His book, The Forest Unseen, was a finalist for the 2013 Pulitzer Prize in nonfiction and recipient of numerous honors including the National Academies’ Best Book Award for 2013. The book has been translated into ten languages. Haskell’s second book, The Songs of Trees, examines biological networks through the lives of a dozen trees around the world. The book was winner of the 2018 John Burroughs Medal and the 2020 Iris Book Award, named one of the Best Science Books of 2017 by NPR’s Science Friday, selected as a Favorite Science Book of 2017 by Brain Pickings, and in the 10 Best Environment, Climate Science, and Conservation Books of 2017 at Forbes.com.
Haskell received his BA from the University of Oxford and PhD from Cornell University. He is Professor of Biology and Environmental Studies at the University of the South in Sewanee, Tennessee, and is a Fellow of the John Simon Guggenheim Memorial Foundation. He serves on the boards and advisory committees of local and national land conservation groups.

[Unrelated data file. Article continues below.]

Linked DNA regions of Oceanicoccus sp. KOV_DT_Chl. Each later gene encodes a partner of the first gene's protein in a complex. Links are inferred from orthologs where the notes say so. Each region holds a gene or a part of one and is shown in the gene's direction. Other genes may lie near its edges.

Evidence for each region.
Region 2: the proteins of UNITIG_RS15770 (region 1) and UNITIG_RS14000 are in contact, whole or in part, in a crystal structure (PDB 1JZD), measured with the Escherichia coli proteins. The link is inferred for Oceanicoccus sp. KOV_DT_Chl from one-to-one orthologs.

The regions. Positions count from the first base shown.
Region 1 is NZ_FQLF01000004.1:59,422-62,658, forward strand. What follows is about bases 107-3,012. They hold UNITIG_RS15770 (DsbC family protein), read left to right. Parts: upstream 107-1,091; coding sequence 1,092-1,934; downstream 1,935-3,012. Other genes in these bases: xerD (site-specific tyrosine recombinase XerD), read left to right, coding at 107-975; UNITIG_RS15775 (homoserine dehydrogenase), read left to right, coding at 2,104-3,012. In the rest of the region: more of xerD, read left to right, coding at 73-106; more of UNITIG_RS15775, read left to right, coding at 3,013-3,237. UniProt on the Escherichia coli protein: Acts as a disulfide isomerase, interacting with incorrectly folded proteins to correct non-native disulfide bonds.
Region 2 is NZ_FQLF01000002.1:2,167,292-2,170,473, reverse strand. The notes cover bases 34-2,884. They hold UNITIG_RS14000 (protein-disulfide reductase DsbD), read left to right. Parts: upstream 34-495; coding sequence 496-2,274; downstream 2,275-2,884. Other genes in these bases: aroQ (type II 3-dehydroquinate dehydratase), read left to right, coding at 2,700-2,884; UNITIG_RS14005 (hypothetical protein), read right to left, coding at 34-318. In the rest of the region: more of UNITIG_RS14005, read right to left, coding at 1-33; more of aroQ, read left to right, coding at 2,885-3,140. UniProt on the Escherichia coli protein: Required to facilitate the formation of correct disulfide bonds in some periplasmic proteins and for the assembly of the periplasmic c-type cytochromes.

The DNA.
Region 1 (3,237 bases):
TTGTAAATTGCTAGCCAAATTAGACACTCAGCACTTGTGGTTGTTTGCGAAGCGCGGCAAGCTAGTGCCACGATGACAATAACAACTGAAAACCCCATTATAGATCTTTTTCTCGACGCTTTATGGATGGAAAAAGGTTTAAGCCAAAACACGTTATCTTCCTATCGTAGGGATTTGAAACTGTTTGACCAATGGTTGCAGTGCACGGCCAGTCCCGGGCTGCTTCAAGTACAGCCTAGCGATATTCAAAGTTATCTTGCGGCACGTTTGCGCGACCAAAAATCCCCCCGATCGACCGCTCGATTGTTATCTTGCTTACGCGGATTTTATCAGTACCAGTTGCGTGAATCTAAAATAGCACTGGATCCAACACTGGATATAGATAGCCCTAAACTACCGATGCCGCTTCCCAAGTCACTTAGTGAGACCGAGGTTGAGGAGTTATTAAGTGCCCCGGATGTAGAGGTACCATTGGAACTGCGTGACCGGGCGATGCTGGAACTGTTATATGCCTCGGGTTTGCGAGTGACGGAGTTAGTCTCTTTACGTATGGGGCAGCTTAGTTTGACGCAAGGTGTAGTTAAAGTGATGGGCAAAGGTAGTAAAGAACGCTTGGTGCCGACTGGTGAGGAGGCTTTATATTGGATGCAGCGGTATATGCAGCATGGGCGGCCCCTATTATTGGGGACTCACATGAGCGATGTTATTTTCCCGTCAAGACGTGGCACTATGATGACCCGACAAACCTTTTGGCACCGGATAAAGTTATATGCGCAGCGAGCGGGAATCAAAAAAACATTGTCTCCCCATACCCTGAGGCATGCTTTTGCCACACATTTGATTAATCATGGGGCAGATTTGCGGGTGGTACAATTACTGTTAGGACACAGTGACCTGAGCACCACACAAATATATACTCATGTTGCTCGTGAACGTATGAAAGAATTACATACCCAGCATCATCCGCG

Haskell’s classes have received national attention for the innovative ways they combine action in the community with contemplative practice. In 2009, the Carnegie and CASE Foundations named him Professor of the Year for Tennessee.
In addition to his books, he has published scientific papers, essays, poems, and op-eds.
Come back to later this spring to read Dr. Haskell's PerSpectives article on Nature!
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